Klobuchar could shred Trump in a one-on-one debate (opinion)

It is unlikely that the debate moved the needle, but if debate performance were the determining factor, Minnesota Sen. Amy Klobuchar would win in the Granite State. She has been the most consistent debate performer from the start, with an effective, powerful and persuasive message. And this was her best debate to date.

She will not win next week’s New Hampshire primary for a number of reasons, from concerns about whether a woman can take on Trump and win (it’s called sexism) to the reality that other candidates have proven better at rousing a passionate following. That’s particularly true of Vermont Sen. Bernie Sanders and former Mayor Pete Buttigieg, who both did a good job in Friday night’s debate.

Massachusetts Sen. Elizabeth Warren was also eloquent, genuine and smart, but at this early stage she faces two tall obstacles. She’s a progressive in a field where Sanders dominates the progressive vote, and she, like Klobuchar, faces the headwinds of campaigning while female.

Klobuchar helped bring the core strategic choice before Democratic primary voters into sharp relief. Can they win just by rousing the base and boosting Democratic turnout in November, or do they need independents and Trump-exhausted Republicans? For the latter, she argued, they need a more pragmatic message.

Sanders wants to pull the party to the left and rely on huge turnout. Klobuchar, as well as former Vice President Joe Biden and Buttigieg, want to appeal to independents and moderate Republicans.

After a dismal showing in Iowa, Biden came to the stage with a new fight in him, but he opened by lowering expectations. “I took a hit in Iowa, and I’ll probably take a hit here,” he predicted.

Still, he landed a few punches against his rivals, showed the depth of his foreign policy experience — although at times he had trouble articulating it clearly — and his humanity came through. He said Trump shouldn’t have given the Medal of Freedom to Rush Limbaugh, which he did at his State of the Union, but to Lt. Col. Alexander Vindman, just fired from his job at the National Security Council in likely retaliation for impeachment testimony. He asked the audience to rise and give Vindman a show of support. They did.

Here’s the deal, though. Biden is not as good a debater as his rivals.

Biden went after Sanders over the multi-trillion dollar costs of his proposed Medicare for All idea, and the now-familiar back-and-forth ensued. Klobuchar broke in and popped Sanders’ bubble. “It’s not real, Bernie,” she said, “because two-thirds of the Democrats in the Senate,” oppose the bill.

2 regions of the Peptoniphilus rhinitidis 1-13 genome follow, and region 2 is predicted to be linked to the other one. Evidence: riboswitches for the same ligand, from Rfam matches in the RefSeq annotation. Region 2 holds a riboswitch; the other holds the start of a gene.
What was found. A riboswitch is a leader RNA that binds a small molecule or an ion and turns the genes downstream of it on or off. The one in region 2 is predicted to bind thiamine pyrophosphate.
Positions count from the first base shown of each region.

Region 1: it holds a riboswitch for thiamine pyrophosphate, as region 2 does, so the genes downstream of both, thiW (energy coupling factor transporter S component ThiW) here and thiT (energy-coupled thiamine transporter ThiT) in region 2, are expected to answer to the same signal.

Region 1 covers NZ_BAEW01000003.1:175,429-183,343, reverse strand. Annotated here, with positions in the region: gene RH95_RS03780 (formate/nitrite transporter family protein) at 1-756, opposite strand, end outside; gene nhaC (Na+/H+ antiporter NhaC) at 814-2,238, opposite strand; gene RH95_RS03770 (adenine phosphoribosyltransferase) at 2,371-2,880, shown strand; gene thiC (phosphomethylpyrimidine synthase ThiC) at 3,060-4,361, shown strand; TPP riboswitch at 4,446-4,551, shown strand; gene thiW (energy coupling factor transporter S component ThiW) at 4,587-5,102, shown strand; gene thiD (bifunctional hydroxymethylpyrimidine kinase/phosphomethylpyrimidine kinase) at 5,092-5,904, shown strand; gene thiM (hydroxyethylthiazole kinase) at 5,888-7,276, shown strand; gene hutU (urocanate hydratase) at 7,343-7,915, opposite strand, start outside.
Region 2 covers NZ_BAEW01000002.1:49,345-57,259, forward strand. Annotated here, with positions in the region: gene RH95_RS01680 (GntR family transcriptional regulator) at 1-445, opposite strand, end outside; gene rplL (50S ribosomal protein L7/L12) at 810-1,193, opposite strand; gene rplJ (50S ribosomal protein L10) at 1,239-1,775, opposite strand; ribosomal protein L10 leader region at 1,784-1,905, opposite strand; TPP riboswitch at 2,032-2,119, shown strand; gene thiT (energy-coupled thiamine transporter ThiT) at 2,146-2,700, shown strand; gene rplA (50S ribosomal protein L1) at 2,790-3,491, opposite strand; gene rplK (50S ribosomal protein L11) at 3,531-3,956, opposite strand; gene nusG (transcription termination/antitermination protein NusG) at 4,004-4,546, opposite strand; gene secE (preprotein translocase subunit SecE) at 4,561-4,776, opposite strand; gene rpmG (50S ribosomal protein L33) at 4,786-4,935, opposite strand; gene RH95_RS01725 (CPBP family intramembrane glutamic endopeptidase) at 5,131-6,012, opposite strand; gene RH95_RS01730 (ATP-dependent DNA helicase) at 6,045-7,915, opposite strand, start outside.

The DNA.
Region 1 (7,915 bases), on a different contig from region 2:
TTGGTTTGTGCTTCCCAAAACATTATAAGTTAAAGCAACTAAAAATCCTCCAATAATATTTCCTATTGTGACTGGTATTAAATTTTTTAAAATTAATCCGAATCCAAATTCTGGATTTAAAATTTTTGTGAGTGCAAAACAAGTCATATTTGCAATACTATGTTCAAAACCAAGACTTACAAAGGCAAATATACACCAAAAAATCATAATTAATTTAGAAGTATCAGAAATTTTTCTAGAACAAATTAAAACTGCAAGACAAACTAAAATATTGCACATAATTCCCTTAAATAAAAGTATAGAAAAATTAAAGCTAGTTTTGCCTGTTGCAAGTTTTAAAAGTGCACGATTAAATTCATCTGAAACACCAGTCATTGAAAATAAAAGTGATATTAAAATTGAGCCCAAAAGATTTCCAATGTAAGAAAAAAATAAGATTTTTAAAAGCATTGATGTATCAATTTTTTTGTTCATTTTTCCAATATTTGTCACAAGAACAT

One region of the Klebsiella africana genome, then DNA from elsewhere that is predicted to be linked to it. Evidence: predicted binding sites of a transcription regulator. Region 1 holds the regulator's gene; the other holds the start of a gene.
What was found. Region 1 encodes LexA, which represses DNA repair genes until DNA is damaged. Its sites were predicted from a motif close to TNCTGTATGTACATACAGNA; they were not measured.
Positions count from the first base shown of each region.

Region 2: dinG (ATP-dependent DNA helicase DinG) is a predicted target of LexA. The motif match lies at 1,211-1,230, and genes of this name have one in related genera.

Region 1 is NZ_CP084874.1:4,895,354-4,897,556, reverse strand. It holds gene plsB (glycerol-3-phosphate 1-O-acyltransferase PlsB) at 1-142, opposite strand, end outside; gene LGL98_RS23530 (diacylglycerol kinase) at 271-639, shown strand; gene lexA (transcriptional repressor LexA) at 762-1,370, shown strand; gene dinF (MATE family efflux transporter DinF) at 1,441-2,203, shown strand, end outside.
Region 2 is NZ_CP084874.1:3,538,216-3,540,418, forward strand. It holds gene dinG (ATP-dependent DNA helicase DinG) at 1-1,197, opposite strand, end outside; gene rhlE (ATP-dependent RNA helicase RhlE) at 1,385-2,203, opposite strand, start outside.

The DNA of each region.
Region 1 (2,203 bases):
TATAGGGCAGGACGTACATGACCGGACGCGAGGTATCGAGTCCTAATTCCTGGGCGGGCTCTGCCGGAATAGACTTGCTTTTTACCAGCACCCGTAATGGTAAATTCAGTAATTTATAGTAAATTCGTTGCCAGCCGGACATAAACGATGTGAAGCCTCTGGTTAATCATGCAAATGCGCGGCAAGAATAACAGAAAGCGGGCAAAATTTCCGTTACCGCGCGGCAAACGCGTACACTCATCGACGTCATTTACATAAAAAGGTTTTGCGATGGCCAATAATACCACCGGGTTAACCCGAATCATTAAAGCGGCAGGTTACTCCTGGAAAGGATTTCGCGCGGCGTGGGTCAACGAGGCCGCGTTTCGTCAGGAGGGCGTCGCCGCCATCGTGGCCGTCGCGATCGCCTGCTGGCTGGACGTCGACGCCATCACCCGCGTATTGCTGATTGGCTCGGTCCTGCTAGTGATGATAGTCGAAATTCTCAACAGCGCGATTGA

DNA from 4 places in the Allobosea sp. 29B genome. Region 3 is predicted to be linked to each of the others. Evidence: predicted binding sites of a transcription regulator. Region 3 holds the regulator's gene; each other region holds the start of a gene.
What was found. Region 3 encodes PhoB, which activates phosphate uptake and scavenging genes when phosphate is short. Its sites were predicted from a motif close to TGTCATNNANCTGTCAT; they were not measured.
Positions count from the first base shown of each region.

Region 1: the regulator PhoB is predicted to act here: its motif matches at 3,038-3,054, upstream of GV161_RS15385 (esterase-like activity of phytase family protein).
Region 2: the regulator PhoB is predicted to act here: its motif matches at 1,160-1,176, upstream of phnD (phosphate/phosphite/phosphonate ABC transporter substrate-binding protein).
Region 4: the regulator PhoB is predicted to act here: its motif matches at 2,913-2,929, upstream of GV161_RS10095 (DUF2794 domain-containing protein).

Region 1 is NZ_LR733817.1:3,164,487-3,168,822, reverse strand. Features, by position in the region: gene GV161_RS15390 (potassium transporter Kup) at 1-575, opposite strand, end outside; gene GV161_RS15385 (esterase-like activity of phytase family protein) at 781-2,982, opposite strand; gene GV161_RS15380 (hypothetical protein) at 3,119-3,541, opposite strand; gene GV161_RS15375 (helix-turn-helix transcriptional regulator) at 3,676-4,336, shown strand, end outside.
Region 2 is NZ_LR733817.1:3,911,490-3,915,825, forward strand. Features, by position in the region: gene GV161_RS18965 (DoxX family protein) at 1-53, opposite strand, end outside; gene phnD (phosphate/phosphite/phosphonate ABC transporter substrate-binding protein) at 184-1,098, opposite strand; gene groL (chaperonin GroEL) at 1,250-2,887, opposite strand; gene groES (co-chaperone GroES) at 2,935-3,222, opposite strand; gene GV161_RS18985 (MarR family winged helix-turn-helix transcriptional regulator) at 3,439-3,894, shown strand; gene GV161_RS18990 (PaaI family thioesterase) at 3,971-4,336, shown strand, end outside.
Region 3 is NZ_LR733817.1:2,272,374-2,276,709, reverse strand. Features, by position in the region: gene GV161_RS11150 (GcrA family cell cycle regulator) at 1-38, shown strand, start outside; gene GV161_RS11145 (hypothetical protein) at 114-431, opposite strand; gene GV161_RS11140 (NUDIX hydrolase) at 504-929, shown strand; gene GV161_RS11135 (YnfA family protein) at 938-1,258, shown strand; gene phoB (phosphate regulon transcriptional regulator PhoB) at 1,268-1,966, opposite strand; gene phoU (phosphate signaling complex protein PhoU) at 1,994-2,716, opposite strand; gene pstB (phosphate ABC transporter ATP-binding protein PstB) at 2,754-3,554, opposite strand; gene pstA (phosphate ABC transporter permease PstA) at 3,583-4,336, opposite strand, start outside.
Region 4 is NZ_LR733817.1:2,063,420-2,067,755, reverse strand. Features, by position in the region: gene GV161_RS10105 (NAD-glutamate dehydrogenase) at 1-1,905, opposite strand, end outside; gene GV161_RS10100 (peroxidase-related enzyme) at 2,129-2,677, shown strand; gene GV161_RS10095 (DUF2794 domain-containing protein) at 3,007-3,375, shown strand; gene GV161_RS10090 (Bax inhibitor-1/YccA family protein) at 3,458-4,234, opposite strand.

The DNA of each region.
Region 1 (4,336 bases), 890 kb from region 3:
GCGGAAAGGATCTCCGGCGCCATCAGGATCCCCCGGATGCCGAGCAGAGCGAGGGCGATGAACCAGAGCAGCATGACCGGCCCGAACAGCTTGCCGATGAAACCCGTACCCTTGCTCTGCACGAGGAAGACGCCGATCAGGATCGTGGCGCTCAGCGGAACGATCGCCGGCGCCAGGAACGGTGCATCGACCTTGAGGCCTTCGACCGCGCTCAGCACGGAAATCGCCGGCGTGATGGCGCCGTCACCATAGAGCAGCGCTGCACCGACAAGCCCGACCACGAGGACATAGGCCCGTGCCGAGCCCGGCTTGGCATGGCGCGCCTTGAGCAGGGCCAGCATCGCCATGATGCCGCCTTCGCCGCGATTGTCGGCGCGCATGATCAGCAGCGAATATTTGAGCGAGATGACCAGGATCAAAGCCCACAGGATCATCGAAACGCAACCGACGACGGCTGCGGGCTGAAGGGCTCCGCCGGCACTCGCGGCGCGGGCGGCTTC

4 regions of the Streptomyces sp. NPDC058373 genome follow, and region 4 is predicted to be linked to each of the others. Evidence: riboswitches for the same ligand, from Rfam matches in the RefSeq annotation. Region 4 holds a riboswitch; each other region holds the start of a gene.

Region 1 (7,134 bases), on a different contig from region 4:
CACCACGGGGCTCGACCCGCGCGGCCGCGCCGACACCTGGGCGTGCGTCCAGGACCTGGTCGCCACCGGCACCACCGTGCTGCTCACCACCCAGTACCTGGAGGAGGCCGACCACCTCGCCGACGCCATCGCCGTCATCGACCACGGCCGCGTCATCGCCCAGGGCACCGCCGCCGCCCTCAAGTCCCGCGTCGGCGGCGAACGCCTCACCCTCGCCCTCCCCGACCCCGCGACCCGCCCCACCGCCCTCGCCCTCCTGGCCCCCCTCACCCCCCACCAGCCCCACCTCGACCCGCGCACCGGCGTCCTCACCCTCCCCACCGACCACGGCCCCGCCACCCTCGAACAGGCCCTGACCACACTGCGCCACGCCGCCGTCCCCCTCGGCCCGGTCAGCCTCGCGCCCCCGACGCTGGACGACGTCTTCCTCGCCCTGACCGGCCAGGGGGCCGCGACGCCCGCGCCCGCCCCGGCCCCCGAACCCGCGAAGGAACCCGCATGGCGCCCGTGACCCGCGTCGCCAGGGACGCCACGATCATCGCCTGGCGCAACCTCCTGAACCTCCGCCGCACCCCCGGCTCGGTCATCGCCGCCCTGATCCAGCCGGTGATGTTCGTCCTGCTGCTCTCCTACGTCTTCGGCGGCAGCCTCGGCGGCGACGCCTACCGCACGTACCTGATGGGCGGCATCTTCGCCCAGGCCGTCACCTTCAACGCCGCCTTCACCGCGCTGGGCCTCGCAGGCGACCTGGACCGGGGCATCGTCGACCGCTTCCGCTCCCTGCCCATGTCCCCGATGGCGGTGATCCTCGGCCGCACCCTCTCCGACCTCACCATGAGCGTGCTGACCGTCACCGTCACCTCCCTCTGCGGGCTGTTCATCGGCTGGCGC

Klobuchar demolished Buttigieg on his boast that he’s untainted by Washington. People say that, she offered, because they think “it makes you seem like a cool newcomer.” But this is not the time for an inexperienced president. “We have a newcomer in the White House and look where it got us.”

Again, she talked about her extensive experience crafting and passing legislation, and her undefeated electoral record, not only winning elections in Republican-majority areas but using her coattails to help switch the majority in the Minnesota legislature.

Inexperienced or not, Buttigieg gave a sharp, polished performance. His answers were consistently thoughtful — although he struggled on the issue of race — and when he was asked about Trump’s killing of Iranian Gen. Qasem Soleimani, he gave an impressive response. Some commentators have already mischaracterized it as a claim that he would not have done it, but that’s not what he said. Buttigieg said, “Taking out a bad guy is not a good idea if you do not know what you are doing.” If it were his choice, he explained, he would look at all the information. “This is not an episode of ’24’.” As president, he would “read the intelligence … consult with our allies and keep US politics out of it.”

Watching these debates, we try to picture each one of the candidates on stage with a bombastic, aggressive Trump, who will do everything in his power to belittle and intimidate them. The debate may not change the outcome in New Hampshire next week, but it put in my mind an image of Klobuchar potentially on stage, one-on-one, with Trump this fall.

And, on Friday night, I could for once picture the Minnesota senator shredding Trump on that stage.

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